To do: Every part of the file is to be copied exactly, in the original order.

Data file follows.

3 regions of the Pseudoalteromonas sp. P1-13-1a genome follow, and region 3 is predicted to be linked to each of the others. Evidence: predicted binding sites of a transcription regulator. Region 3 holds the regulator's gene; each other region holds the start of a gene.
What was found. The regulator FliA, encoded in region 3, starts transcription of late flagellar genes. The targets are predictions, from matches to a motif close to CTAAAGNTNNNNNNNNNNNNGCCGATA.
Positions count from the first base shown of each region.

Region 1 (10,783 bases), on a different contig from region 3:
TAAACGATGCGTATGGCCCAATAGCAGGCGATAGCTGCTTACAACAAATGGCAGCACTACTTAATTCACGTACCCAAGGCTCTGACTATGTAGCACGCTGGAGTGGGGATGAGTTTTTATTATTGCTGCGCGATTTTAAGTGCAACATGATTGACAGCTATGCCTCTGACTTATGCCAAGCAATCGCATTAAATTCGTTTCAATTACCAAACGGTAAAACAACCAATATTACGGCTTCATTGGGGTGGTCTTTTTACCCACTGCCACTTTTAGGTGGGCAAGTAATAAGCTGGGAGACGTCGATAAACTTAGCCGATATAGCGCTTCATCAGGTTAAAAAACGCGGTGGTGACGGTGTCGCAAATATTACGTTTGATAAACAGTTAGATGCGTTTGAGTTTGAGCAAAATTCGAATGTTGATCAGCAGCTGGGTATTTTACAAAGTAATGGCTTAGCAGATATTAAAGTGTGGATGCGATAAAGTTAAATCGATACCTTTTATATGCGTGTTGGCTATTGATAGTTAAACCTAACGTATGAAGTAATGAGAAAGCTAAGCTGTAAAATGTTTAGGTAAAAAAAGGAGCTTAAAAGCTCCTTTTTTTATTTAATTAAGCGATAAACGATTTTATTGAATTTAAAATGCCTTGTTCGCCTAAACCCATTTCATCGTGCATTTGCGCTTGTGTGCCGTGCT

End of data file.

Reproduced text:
3 regions of the Pseudoalteromonas sp. P1-13-1a genome follow, and region 3 is predicted to be linked to each of the others. Evidence: predicted binding sites of a transcription regulator. Region 3 holds the regulator's gene; each other region holds the start of a gene.
What was found. The regulator FliA, encoded in region 3, starts transcription of late flagellar genes. The targets are predictions, from matches to a motif close to CTAAAGNTNNNNNNNNNNNNGCCGATA.
Positions count from the first base shown of each region.

Region 1 (10,783 bases), on a different contig from region 3:
TAAACGATGCGTATGGCCCAATAGCAGGCGATAGCTGCTTACAACAAATGGCAGCACTACTTAATTCACGTACCCAAGGCTCTGACTATGTAGCACGCTGGAGTGGGGATGAGTTTTTATTATTGCTGCGCGATTTTAAGTGCAACATGATTGACAGCTATGCCTCTGACTTATGCCAAGCAATCGCATTAAATTCGTTTCAATTACCAAACGGTAAAACAACCAATATTACGGCTTCATTGGGGTGGTCTTTTTACCCACTGCCACTTTTAGGTGGGCAAGTAATAAGCTGGGAGACGTCGATAAACTTAGCCGATATAGCGCTTCATCAGGTTAAAAAACGCGGTGGTGACGGTGTCGCAAATATTACGTTTGATAAACAGTTAGATGCGTTTGAGTTTGAGCAAAATTCGAATGTTGATCAGCAGCTGGGTATTTTACAAAGTAATGGCTTAGCAGATATTAAAGTGTGGATGCGATAAAGTTAAATCGATACCTTTTATATGCGTGTTGGCTATTGATAGTTAAACCTAACGTATGAAGTAATGAGAAAGCTAAGCTGTAAAATGTTTAGGTAAAAAAAGGAGCTTAAAAGCTCCTTTTTTTATTTAATTAAGCGATAAACGATTTTATTGAATTTAAAATGCCTTGTTCGCCTAAACCCATTTCATCGTGCATTTGCGCTTGTGTGCCGTGCT